Lockheed Martin and AeroVironment signed a memorandum of understanding to jointly pursue opportunities in unmanned aircraft systems (UAS) markets, focused on AeroVironment’s high-altitude, long-endurance Global Observer. The companies announced the agreement at the Defense Expo 2014 conference in New Delhi on February 7.
Unmanned Aerial Vehicles
News and issues relating to civil and military unmanned aircraft systems (UAS), unmanned aerial vehicles (UAVs) and remotely piloted aircraft systems (RPAS) of all kinds and sizes, including those used for intelligence, surveillance and reconnaissance (ISR), combat (unmanned combat air vehicles, or UCAVs), law enforcement, research and other applications. Of particular focus is the FAA's planned integration of UAS into the U.S. national airspace system.
Billed as the most advanced aircraft yet built by the UK aerospace industry, the BAE Systems Taranis UCAS demonstrator has also been one of the most elusive. Security surrounding the stealthy, unmanned combat air vehicle technology demonstrator has been extremely tight, with access strictly controlled. However, the UK government finally cleared BAE to release some details of the project this week, following the announcement on January 31 by the UK and France that cooperation on the next stage of a Future Combat Air System (FCAS) has been agreed.
The FAA kept its oft-repeated promise to designate six unmanned aircraft system (UAS) test sites by the end of last year. On December 30, the agency announced that it had selected universities and other public entities in Alaska, Nevada, New York, North Dakota, Texas and Virginia to operate test sites at their own expense, fulfilling a requirement of Congress in the 2012 FAA reauthorization act.
Prime Minister David Cameron and French President François Hollande, together with their respective defense ministers Philip Hammond and Jean-Yves Le Drian, announced a series of new defense deals, building on the greater co-operation between the countries outlined in the 2010 Lancaster House agreement.
The military dominance the U.S. has maintained since the end of the Cold War is declining as more opponents become capable of employing guided weapons and low-cost unmanned systems, say the authors of a new paper issued by the Center for a New American Security (CNAS) in January.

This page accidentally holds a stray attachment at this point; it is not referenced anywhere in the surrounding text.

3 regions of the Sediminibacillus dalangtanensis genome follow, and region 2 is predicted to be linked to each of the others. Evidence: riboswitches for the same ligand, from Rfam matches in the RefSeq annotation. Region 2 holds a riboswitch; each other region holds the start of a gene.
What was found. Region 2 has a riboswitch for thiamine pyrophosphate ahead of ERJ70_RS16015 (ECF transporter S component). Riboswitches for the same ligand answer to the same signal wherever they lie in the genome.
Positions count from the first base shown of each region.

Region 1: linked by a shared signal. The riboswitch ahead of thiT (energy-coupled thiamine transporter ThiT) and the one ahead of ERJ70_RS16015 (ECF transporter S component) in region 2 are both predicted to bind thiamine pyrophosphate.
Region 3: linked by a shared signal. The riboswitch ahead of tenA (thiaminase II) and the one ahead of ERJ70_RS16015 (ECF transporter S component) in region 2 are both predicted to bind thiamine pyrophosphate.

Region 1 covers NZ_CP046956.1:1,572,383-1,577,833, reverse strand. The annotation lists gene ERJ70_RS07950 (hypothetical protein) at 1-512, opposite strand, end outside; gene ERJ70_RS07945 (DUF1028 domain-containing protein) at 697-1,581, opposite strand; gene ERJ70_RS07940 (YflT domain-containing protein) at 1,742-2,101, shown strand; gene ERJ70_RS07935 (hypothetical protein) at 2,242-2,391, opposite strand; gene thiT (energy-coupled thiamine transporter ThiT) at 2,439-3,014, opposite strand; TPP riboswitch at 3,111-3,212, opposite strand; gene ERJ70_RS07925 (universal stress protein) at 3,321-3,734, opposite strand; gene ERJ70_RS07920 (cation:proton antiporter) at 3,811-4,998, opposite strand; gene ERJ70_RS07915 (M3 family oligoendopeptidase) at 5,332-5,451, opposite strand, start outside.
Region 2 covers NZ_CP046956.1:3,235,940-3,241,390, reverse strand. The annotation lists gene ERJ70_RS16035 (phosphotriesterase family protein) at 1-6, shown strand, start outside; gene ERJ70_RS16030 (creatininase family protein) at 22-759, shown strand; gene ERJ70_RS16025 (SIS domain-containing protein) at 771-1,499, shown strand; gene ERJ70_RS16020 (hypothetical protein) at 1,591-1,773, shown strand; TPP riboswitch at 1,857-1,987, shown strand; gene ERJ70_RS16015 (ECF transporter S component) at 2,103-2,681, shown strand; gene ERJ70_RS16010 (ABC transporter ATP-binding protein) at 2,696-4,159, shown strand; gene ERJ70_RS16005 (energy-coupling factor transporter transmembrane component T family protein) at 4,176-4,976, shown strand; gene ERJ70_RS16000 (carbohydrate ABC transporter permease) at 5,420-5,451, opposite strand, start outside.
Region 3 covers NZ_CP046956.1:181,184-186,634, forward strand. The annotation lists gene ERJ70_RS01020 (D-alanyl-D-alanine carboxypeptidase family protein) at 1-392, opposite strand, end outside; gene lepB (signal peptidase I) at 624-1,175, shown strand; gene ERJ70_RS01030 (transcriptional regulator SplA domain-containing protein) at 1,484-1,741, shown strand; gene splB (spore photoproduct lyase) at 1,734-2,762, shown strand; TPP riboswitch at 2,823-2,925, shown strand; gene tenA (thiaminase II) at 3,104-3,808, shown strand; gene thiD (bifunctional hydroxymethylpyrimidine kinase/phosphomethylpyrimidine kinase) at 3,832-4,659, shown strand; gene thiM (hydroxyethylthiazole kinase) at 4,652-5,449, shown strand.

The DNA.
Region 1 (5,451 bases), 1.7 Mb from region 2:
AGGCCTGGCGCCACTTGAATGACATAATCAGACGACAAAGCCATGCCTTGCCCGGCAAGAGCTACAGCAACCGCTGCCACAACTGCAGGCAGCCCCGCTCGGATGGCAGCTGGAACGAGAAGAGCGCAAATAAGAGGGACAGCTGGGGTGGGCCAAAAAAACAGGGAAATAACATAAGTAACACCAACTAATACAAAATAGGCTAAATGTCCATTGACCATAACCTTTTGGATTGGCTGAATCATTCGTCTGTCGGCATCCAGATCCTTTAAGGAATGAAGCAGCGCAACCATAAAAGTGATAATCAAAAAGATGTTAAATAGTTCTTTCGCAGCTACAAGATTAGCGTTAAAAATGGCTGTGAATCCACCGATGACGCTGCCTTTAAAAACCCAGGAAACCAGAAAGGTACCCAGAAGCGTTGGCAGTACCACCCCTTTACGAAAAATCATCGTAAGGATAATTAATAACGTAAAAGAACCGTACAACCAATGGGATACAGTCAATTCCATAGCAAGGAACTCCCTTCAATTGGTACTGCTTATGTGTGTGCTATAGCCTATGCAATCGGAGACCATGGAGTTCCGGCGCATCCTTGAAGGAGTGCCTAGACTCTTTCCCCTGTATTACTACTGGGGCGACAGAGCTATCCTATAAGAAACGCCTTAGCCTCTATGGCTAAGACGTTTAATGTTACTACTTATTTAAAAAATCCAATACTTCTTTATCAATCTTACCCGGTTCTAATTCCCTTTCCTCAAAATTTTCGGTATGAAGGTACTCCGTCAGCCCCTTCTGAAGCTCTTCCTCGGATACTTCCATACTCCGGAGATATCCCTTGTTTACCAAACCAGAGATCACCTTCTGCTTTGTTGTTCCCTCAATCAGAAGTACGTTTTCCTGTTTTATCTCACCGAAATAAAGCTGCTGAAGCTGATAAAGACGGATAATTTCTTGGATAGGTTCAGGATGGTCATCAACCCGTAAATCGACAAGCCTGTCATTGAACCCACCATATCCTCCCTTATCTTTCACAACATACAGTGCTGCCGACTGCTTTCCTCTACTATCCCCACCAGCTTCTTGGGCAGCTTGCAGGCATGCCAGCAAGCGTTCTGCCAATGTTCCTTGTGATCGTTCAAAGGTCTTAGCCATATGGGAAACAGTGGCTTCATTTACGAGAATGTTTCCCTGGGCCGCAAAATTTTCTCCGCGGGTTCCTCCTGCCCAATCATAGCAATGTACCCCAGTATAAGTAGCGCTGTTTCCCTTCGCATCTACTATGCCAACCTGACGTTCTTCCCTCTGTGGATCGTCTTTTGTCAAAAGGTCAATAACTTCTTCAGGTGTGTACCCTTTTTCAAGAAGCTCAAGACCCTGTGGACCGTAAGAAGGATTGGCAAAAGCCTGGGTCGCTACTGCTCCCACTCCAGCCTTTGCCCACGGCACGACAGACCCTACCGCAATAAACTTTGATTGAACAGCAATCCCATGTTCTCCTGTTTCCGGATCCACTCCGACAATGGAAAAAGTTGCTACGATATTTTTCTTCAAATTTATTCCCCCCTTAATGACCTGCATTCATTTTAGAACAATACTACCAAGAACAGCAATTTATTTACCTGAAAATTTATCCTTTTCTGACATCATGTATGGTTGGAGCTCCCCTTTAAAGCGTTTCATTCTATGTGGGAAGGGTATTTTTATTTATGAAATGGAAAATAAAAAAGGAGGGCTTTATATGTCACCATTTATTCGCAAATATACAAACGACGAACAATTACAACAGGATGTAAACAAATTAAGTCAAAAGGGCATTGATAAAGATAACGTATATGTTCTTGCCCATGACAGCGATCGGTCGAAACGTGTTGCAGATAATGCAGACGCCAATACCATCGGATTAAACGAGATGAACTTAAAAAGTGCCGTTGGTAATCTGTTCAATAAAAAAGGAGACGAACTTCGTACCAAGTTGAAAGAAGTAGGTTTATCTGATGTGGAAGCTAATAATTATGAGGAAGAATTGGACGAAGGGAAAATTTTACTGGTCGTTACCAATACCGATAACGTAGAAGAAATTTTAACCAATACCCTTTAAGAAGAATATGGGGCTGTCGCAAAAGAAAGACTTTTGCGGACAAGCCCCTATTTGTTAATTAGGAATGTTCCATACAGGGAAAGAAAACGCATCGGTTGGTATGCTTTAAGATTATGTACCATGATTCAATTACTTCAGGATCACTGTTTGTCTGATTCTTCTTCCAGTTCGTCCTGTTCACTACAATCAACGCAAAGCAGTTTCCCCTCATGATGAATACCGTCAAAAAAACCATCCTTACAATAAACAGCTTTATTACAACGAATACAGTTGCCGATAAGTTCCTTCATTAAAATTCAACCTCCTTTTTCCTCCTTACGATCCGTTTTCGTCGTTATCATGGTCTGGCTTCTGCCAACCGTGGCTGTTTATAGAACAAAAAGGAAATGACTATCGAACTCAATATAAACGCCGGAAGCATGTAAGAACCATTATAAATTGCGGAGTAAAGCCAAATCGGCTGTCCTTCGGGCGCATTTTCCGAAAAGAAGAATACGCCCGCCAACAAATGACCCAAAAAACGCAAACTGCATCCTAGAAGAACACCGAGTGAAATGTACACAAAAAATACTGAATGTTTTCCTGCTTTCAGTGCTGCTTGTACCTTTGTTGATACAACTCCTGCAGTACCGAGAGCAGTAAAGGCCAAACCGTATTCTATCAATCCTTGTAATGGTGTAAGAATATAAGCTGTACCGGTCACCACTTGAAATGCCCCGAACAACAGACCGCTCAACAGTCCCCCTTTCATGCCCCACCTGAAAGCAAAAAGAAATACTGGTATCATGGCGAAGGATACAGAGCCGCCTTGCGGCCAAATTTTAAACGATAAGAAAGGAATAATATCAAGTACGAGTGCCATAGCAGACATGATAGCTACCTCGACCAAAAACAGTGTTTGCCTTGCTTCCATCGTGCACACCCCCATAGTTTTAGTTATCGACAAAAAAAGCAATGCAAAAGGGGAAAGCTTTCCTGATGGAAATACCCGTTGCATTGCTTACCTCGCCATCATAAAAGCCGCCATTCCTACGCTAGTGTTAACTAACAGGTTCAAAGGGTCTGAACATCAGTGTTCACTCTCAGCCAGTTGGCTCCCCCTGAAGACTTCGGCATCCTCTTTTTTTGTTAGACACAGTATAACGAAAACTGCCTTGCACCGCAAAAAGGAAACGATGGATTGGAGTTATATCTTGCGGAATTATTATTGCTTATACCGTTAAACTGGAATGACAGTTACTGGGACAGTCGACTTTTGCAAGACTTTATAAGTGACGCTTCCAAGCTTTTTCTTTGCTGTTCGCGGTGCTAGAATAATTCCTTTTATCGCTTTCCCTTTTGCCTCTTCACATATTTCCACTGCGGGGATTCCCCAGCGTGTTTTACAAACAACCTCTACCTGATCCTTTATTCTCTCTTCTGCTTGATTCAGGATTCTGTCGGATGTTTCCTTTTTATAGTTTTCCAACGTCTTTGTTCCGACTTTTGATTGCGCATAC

General Atomics Aeronautical Systems (GA-ASI) recently reported on a second flying demonstration of an MQ-9 Reaper in the electronic warfare (EW) role. The UAV flew with the Northrop Grumman Pandora EW system inside special pods designed by GA-ASI. The combination flew from MCAS Yuma, Ariz., last April and again in October during a Marine Corps exercise.
The U.S. lags other countries in allowing commercial use of unmanned aircraft systems (UAS), delaying a substantial economic opportunity, witnesses told a Senate hearing on January 15. Some senators questioned the reasons behind the delay; others expressed concern over privacy rights at the hearing, which was held to consider both safety and privacy issues.
The UK Royal Navy (RN) deployed its first maritime UAS this week, when an Insitu Scan Eagle system was added to RFA Cardigan Bay, which is supporting the EU anti-piracy patrols off Somalia.
France’s DGA defense procurement agency, the French navy and systems integrator DCNS proved the “functional integration” of an unmanned aircraft system (UAS) with a naval ship’s combat system for the first time in Europe, according to DCNS. Following sea trials in mid-December, the DGA issued a permit to DCNS to fly the Schiebel Camcopter S-100 aircraft used in the testing, the company said.
The U.S. Department of Defense (DOD) issued a new 25-year “roadmap” for the ongoing development, production and use of unmanned aircraft, ground and maritime systems through 2038. The roadmap forecasts that Pentagon spending on unmanned aircraft systems (UAS) will continue growing through 2015; thereafter the rate of spending will decline.